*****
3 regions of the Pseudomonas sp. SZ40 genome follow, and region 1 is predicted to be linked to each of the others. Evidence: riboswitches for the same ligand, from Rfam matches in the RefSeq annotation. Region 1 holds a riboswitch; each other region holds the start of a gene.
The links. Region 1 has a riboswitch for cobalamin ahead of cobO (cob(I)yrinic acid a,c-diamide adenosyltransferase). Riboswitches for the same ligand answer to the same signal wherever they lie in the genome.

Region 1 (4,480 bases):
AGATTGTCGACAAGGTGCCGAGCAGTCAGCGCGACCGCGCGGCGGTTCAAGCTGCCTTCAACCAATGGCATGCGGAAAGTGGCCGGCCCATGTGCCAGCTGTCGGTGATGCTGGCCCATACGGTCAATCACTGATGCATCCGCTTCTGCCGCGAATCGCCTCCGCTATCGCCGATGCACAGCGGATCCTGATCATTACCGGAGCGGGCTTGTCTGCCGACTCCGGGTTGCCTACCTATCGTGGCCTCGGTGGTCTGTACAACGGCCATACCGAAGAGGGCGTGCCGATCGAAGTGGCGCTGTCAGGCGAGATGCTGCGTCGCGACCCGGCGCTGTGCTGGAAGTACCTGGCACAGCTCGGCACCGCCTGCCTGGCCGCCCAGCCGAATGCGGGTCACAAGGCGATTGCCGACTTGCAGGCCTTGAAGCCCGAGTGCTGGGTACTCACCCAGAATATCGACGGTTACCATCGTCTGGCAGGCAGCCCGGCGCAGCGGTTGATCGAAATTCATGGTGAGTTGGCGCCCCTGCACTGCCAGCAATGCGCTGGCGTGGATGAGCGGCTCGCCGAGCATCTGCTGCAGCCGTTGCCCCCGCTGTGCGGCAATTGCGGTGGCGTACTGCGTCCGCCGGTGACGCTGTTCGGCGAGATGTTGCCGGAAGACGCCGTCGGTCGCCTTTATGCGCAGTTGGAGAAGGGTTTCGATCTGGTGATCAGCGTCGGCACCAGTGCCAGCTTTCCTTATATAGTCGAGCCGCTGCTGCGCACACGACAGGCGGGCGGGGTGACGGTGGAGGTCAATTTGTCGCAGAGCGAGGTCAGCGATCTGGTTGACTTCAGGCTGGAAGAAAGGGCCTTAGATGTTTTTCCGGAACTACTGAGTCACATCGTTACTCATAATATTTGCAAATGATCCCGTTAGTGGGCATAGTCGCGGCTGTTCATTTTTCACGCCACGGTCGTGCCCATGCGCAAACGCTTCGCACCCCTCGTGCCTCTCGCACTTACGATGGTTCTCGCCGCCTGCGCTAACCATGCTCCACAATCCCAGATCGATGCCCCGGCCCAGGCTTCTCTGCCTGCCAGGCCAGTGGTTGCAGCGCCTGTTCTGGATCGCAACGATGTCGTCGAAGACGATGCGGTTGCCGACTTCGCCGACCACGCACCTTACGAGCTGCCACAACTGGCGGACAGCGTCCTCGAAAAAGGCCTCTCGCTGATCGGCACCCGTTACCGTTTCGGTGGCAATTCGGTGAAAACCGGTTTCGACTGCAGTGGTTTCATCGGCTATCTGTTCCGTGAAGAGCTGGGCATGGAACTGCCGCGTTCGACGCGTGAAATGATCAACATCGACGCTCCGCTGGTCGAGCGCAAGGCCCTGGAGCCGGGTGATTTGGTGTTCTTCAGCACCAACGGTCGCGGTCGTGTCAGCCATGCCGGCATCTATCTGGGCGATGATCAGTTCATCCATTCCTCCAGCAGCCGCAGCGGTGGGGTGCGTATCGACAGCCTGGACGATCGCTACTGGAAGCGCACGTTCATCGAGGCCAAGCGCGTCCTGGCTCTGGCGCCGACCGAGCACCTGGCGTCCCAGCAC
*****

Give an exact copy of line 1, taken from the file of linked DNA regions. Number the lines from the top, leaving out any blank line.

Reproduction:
3 regions of the Pseudomonas sp. SZ40 genome follow, and region 1 is predicted to be linked to each of the others. Evidence: riboswitches for the same ligand, from Rfam matches in the RefSeq annotation. Region 1 holds a riboswitch; each other region holds the start of a gene.